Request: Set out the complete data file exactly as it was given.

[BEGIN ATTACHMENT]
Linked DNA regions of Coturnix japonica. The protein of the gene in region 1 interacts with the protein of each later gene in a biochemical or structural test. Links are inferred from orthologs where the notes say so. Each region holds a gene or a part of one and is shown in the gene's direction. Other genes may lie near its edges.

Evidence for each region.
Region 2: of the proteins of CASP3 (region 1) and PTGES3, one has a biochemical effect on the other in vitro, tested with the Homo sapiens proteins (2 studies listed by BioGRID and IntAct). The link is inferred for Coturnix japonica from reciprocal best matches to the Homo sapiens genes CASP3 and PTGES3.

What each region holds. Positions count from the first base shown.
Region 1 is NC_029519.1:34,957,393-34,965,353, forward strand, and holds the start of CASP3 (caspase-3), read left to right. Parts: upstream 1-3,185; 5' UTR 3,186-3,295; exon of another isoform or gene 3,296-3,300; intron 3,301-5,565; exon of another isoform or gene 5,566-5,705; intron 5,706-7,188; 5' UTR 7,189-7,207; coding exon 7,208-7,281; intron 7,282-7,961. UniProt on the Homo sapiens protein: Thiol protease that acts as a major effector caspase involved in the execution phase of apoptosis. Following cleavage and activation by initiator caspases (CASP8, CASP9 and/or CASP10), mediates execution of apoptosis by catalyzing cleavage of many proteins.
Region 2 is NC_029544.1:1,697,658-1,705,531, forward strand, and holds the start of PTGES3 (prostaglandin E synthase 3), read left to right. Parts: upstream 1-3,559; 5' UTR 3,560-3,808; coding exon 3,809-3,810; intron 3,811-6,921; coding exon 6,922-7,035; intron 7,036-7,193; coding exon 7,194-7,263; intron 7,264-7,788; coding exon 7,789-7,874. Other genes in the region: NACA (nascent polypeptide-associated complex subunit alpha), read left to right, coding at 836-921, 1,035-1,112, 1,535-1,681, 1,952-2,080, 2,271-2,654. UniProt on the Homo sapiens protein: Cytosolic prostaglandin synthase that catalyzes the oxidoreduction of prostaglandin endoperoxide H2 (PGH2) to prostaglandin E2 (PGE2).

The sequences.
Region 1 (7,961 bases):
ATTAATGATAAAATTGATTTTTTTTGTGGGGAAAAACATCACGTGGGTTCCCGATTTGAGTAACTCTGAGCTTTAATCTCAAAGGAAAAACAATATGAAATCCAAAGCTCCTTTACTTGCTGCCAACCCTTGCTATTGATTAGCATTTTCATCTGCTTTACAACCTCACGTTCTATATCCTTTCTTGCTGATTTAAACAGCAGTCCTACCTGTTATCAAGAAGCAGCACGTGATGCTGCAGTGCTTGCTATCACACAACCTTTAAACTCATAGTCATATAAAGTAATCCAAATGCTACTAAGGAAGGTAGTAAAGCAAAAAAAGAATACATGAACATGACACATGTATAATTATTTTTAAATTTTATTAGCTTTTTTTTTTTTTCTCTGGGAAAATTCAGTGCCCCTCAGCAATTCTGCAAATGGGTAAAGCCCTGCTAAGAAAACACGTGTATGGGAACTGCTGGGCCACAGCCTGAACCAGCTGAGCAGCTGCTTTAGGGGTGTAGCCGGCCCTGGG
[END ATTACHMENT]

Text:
Linked DNA regions of Coturnix japonica. The protein of the gene in region 1 interacts with the protein of each later gene in a biochemical or structural test. Links are inferred from orthologs where the notes say so. Each region holds a gene or a part of one and is shown in the gene's direction. Other genes may lie near its edges.

Evidence for each region.
Region 2: of the proteins of CASP3 (region 1) and PTGES3, one has a biochemical effect on the other in vitro, tested with the Homo sapiens proteins (2 studies listed by BioGRID and IntAct). The link is inferred for Coturnix japonica from reciprocal best matches to the Homo sapiens genes CASP3 and PTGES3.

What each region holds. Positions count from the first base shown.
Region 1 is NC_029519.1:34,957,393-34,965,353, forward strand, and holds the start of CASP3 (caspase-3), read left to right. Parts: upstream 1-3,185; 5' UTR 3,186-3,295; exon of another isoform or gene 3,296-3,300; intron 3,301-5,565; exon of another isoform or gene 5,566-5,705; intron 5,706-7,188; 5' UTR 7,189-7,207; coding exon 7,208-7,281; intron 7,282-7,961. UniProt on the Homo sapiens protein: Thiol protease that acts as a major effector caspase involved in the execution phase of apoptosis. Following cleavage and activation by initiator caspases (CASP8, CASP9 and/or CASP10), mediates execution of apoptosis by catalyzing cleavage of many proteins.
Region 2 is NC_029544.1:1,697,658-1,705,531, forward strand, and holds the start of PTGES3 (prostaglandin E synthase 3), read left to right. Parts: upstream 1-3,559; 5' UTR 3,560-3,808; coding exon 3,809-3,810; intron 3,811-6,921; coding exon 6,922-7,035; intron 7,036-7,193; coding exon 7,194-7,263; intron 7,264-7,788; coding exon 7,789-7,874. Other genes in the region: NACA (nascent polypeptide-associated complex subunit alpha), read left to right, coding at 836-921, 1,035-1,112, 1,535-1,681, 1,952-2,080, 2,271-2,654. UniProt on the Homo sapiens protein: Cytosolic prostaglandin synthase that catalyzes the oxidoreduction of prostaglandin endoperoxide H2 (PGH2) to prostaglandin E2 (PGE2).

The sequences.
Region 1 (7,961 bases):
ATTAATGATAAAATTGATTTTTTTTGTGGGGAAAAACATCACGTGGGTTCCCGATTTGAGTAACTCTGAGCTTTAATCTCAAAGGAAAAACAATATGAAATCCAAAGCTCCTTTACTTGCTGCCAACCCTTGCTATTGATTAGCATTTTCATCTGCTTTACAACCTCACGTTCTATATCCTTTCTTGCTGATTTAAACAGCAGTCCTACCTGTTATCAAGAAGCAGCACGTGATGCTGCAGTGCTTGCTATCACACAACCTTTAAACTCATAGTCATATAAAGTAATCCAAATGCTACTAAGGAAGGTAGTAAAGCAAAAAAAGAATACATGAACATGACACATGTATAATTATTTTTAAATTTTATTAGCTTTTTTTTTTTTTCTCTGGGAAAATTCAGTGCCCCTCAGCAATTCTGCAAATGGGTAAAGCCCTGCTAAGAAAACACGTGTATGGGAACTGCTGGGCCACAGCCTGAACCAGCTGAGCAGCTGCTTTAGGGGTGTAGCCGGCCCTGGG